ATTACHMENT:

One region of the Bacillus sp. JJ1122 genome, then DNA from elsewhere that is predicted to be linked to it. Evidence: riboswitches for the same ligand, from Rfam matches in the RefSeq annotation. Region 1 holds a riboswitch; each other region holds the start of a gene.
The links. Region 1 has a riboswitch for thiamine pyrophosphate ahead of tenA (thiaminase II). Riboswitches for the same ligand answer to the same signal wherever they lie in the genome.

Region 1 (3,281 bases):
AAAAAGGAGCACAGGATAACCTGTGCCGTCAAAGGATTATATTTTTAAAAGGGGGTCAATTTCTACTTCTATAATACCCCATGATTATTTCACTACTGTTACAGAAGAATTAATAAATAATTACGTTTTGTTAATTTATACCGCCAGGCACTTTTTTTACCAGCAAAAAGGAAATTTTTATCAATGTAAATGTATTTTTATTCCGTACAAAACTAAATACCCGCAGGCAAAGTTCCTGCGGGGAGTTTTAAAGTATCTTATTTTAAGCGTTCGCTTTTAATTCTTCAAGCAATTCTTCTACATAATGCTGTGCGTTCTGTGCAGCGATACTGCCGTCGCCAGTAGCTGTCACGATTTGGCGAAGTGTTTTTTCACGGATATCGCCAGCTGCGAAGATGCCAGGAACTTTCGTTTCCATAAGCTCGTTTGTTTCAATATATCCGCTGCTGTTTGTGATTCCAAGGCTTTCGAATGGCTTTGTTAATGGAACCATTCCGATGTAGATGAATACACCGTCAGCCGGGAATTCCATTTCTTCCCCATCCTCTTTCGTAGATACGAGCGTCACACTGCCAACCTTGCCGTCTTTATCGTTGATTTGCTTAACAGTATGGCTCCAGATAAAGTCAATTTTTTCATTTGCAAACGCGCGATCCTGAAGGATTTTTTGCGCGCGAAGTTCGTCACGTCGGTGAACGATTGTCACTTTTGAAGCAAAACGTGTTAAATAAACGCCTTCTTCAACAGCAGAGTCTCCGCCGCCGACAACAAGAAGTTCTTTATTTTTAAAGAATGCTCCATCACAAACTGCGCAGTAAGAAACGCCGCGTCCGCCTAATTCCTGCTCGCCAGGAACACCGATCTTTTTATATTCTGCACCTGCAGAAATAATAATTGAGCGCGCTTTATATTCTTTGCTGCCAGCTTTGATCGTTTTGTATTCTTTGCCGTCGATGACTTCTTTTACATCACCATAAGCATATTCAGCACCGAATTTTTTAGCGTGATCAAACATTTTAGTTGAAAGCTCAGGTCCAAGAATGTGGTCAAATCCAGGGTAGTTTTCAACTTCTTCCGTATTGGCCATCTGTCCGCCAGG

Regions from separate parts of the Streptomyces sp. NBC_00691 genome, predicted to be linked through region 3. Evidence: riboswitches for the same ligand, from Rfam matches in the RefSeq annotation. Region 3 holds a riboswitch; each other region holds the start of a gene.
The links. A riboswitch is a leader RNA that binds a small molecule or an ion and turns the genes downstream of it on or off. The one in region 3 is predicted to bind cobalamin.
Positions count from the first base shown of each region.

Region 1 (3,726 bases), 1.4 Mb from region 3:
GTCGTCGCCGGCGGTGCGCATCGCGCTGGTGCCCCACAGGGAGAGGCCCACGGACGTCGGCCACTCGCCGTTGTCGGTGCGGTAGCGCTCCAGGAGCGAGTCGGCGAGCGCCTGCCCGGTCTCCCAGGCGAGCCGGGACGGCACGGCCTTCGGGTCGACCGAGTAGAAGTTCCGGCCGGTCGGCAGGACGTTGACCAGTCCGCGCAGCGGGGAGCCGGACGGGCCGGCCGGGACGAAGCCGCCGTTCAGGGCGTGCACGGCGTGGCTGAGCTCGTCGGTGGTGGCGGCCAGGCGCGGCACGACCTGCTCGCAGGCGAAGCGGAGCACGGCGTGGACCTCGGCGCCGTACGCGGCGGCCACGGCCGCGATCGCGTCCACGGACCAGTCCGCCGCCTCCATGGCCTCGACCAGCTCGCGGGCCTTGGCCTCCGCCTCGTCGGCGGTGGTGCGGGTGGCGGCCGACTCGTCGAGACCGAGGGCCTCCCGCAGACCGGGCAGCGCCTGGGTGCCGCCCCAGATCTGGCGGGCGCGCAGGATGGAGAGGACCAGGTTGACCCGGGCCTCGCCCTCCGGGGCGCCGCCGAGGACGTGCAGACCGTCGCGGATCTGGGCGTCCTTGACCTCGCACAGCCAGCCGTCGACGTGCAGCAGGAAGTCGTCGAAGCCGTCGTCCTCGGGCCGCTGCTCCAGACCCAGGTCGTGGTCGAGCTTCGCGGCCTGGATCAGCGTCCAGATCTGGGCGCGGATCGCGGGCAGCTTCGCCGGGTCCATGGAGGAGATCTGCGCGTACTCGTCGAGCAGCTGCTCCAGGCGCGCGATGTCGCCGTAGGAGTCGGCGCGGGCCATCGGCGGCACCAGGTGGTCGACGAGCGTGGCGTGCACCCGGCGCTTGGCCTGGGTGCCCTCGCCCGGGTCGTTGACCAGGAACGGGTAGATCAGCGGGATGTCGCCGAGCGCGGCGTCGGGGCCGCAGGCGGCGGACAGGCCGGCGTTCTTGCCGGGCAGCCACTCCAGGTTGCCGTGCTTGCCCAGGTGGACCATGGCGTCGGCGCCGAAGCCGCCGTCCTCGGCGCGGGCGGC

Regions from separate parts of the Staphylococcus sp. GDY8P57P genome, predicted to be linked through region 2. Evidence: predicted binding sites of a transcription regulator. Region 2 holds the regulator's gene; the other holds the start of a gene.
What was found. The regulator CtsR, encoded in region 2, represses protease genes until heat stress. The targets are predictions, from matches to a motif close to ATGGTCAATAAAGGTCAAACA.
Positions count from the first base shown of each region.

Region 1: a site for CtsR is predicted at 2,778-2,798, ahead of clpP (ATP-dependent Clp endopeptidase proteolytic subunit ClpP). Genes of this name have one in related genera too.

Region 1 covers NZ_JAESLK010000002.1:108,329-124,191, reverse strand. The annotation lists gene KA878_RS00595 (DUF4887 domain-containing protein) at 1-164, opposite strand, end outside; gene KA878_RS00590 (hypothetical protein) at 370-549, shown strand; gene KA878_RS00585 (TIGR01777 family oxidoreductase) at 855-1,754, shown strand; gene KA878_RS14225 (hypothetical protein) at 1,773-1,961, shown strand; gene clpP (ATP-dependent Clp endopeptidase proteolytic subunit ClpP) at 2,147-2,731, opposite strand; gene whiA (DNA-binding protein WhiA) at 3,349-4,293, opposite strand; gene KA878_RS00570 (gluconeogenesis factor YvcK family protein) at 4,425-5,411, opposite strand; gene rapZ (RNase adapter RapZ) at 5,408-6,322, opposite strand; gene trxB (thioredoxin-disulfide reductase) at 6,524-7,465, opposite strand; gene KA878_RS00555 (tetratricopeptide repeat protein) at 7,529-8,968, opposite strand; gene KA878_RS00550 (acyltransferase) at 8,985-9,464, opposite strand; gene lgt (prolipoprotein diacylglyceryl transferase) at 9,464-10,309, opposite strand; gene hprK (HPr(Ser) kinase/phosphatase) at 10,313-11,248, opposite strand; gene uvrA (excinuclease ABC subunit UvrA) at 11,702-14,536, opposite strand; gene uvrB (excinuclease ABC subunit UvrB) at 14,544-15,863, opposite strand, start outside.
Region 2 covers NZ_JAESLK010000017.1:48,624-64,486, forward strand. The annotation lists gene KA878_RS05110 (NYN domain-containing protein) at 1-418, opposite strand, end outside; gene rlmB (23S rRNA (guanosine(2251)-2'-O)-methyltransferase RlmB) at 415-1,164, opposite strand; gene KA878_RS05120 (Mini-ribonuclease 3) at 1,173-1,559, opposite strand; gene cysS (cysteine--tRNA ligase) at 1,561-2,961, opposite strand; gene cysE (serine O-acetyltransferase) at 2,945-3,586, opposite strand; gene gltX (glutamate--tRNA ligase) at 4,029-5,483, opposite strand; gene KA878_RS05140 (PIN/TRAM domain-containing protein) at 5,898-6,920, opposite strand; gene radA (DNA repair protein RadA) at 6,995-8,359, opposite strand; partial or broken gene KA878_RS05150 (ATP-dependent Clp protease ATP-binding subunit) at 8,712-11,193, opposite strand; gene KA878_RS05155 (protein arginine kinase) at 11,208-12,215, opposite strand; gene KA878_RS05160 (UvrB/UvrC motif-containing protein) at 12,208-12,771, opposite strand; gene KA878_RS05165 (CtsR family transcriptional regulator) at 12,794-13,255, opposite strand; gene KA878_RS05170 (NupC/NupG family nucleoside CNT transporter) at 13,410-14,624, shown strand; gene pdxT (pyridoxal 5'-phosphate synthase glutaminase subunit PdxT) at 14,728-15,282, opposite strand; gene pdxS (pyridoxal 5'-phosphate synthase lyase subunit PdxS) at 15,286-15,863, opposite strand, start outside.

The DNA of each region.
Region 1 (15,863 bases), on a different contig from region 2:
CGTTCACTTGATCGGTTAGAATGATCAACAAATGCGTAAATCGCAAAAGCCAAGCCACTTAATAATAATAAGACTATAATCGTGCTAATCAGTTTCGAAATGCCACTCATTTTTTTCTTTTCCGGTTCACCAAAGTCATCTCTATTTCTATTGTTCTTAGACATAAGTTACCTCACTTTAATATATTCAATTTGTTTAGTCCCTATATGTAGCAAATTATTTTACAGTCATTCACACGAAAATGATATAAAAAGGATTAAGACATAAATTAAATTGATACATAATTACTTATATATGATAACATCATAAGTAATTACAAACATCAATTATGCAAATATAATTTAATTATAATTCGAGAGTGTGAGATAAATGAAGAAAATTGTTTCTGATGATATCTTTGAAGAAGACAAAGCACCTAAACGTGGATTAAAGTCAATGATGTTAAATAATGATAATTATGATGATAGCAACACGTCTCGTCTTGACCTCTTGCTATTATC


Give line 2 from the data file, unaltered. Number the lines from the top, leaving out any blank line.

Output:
The links. Region 1 has a riboswitch for thiamine pyrophosphate ahead of tenA (thiaminase II). Riboswitches for the same ligand answer to the same signal wherever they lie in the genome.